On the Eve of Inauguration
So what are you doing this Friday?
asked my Armenian journalist friend
who says he’s on sabbatical. I thought
for a long moment and went blank, then
I said something mundane like, oh I’ll be
at work, where else would I be? forgetting
that Friday would be the first day
of what will likely be a dark new era
for all my brown and black and queer
and Muslim brothers, sisters, and inter-mixers.
Are you going to watch the inauguration
on TV? he asks. Hell no, I say, trying to wake up
to the reality and weight of this small talk.
“The formal admission of someone to office.”
“The beginning of a system, policy, or period.”
“A ceremony to mark a new beginning.”
A few minutes later, he is chatting in Arabic
with his Syrian wife, a fellow lover
of college basketball and international film,
and I can’t help but feel the stares
of two guys in red trucker caps sitting behind us.
Maybe you’d like to get dinner sometime
with us and discuss Middle East politics?
he jokes. We laugh. And I think to myself:
I barely know you both but I know enough
to inaugurate a force field around you.
Chile with Lime and Salt
My artist friend walked straight up
to the counter lined with aguas frescas,
a spot I had never even noticed before,
and she ordered an ensalada de fruta
with cucumber slices and syrup and tajín
seasoning. Me? I wanted a hot chocolate
but all they had was Nescafé or hot water.
So I ordered a pan dulce, a classic cuerno,
which kind of looks similar to a croissant
in the way it folds into itself like a horn.
I took a big bite and my black sweatshirt
turned white from all the sugar that fell off
that sweet, soft horn. It was no use. I had to
eat the whole thing and dust myself off later.
My artist friend, meanwhile, clearly had
the nicest snack at our table, the perfect
mix of sugar and spice, the chile with lime
and salt glittering inside the syrupy cup.
The night before, I had carefully shaved off
the center of my mustache down to bare
skin, leaving two tiny tufts of dark whiskers
that looked at a distance like dirty dimples
over each corner of my mouth. I decided
that I would try a little taste of the chaos
of Chicano modernity and attempt to make
my inner Cantinflas more real, to see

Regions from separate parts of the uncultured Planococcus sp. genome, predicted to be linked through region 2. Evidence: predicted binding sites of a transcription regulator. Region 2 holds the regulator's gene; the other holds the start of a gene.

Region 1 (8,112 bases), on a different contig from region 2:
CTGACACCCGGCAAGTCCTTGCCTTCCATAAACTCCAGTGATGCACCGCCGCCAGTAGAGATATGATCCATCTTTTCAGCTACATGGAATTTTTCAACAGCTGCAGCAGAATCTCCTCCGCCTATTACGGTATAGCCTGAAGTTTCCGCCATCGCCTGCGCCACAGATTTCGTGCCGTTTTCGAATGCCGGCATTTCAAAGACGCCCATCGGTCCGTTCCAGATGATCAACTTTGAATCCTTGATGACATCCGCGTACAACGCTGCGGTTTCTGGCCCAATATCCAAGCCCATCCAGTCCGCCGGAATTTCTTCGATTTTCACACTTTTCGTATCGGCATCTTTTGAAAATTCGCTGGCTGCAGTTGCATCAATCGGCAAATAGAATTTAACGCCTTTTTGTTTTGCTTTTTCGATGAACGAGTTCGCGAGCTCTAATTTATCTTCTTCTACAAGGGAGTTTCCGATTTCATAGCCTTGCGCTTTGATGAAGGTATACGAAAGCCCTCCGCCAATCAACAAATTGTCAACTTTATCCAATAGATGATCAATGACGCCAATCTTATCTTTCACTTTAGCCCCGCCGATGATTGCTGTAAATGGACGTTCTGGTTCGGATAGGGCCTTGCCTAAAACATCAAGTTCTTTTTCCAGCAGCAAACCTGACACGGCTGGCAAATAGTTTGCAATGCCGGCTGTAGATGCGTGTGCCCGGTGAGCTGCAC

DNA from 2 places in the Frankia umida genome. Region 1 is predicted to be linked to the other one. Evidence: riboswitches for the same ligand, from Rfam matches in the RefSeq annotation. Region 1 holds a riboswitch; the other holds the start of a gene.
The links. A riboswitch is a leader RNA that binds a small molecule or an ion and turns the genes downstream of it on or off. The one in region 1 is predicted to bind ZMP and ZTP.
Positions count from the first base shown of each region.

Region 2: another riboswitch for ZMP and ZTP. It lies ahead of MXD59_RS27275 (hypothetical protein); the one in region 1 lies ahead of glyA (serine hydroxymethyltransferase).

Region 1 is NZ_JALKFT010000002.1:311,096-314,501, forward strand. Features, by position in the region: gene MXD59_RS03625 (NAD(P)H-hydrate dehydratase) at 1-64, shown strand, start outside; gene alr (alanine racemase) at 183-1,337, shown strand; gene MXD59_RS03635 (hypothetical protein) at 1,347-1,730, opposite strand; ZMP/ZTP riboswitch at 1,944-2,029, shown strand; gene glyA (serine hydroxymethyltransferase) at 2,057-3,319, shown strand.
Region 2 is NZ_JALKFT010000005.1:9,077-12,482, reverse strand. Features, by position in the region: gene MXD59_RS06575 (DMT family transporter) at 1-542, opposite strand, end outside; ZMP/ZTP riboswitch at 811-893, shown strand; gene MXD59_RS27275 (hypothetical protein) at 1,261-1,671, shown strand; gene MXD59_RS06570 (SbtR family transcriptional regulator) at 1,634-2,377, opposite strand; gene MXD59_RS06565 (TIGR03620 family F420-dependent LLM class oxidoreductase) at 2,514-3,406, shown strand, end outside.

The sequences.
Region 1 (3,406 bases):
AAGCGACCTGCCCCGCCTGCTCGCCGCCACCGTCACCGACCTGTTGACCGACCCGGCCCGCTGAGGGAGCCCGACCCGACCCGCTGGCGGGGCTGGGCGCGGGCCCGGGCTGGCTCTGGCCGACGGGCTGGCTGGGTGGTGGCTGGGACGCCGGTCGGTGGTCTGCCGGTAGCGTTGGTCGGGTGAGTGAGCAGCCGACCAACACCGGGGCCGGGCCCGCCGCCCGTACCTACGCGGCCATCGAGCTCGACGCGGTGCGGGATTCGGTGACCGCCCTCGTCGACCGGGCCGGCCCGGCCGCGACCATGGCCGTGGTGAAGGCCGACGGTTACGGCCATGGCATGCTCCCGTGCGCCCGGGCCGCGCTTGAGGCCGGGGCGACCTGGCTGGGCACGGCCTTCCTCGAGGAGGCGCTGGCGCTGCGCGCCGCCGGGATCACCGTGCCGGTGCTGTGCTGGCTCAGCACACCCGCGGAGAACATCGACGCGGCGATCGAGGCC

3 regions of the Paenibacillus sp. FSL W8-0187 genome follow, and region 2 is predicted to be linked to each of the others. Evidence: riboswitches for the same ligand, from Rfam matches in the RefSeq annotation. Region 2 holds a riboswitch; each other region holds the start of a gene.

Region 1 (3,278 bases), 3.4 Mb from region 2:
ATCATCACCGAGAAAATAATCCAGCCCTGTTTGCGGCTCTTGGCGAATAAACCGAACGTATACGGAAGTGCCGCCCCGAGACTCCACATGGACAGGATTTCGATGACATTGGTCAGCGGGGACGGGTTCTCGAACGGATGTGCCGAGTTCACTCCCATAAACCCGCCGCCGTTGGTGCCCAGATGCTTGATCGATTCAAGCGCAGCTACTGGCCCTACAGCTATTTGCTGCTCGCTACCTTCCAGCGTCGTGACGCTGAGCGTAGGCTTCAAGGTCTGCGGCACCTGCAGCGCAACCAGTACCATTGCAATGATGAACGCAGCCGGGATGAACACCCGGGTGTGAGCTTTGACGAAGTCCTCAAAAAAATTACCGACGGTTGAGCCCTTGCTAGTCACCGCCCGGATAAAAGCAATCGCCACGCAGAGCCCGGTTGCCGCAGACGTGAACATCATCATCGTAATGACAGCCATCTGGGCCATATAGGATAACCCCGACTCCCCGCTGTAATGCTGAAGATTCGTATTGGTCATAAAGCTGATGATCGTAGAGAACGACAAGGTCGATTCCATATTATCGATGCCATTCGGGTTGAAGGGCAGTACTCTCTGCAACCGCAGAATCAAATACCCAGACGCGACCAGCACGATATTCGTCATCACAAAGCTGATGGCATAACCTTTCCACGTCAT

how I would feel with such a distinctive
look. It did not seem to be working. A few
stares, but not one single comment all day.
My indigenous blood was not strong enough.
My European blood was not strong enough.
My mestizo blood was not strong enough.
My only strength came from the cuerno,
an announcement in a hunk of a sweet treat
that said: I was drunk on my own imaginings
and no disguise could mask this comedy.
With my back turned to the meat
counter, you asked me how I felt
and the word tourist came to mind.
One time when I was in high school
I mixed up the words in Spanish
for “one more trip” and mistakenly
said “one more old lady,” which led
to a series of jokes all summer
from the packinghouse workers
that still replay in my memory.
Viaje and vieja, two nouns
that do look similar to a pocho
but hold entirely different meanings.
So it seemed fitting that 25 years
later, walking through the gigantic
Vallarta Supermarket with you,
fighting sensory overload and over-full
from an over-sized $5 chicken torta,
I would raise my cellphone to make
a portrait of you, standing in front
of a bin of grapes for $1.99 a pound
and with piñatas suspended above.
I imagined myself as a fresh batch
of papier-mâché, feeling malleable
and colorful, preparing for celebration,
hardening for the breaking apart.
A text from my goth friend said,
“Oh great, now we’re talking
about Black Lives Matter
and Colin Kaepernick.” I knew
exactly where that was going
before I received the next
text, and where it was going
was downhill fast considering
her extended family. I imagined
our president elect’s townhouse
at Christmas time, minimal or
functional or some might even
say clean, the halls decked
with boughs of his all-American
White children, each more perfectly
dressed for an upscale catalog
than the next. “He’s not even
Black, he’s half Black. He’s only
growing an afro now to try
and be more Black.” As soon
as they went there, I thought
to myself: good for Kaepernick.
Good for him, trying to own his own
Blackness. It made me want to grow
out my Chicano facial hair again,
like Luis Valdez or like my uncle Jorge
or like an indigenous warrior or at least
like Cantinflas, and paint the word
M I S C E G E N A T E D
across my chest for the world to see.
But would I be seen? Pocho that I am,
I might walk in on my goth friend’s
family and say: “Kaepernick’s jersey
is still the #1 best-selling jersey
in the NFL, according to Forbes,”
as if an actual fact could erase
a lifetime of learned allegiance.
It seems false or mostly false that
poets, like politicians, would benefit
much from a fact checker, or at least
the present-day internet equivalent
of “truth is not black and white.”
I imagine all of my truths, my mostly
truths, my half truths, and maybe
even my ecstatic truths lining up
for deliberation, hopeful, crossing
their fingers their pants aren’t on fire.
As ginkgo leaves fall,
I think of the exact time
I split your heart open.
The scent followed us
from Sunset Court to airport,
then you were just gone.
My Chicano poet friend
who rides the bus gave
me a black handkerchief
and a Black Lives Matter
button today. This was one
day after he shared a book
about Aztecs. I pinned
the button to my shoulder
bag, but the handkerchief
I didn’t know what to do
with. He had to show me
how to fold it cross-wise
like a puro farmworker,
and then he showed me
how to fold it length-wise
like a puro cholo. Neither
one looked very good
on me, but then again
this pocho always needed
more practice learning
how to shake hands
like a puro cholo would.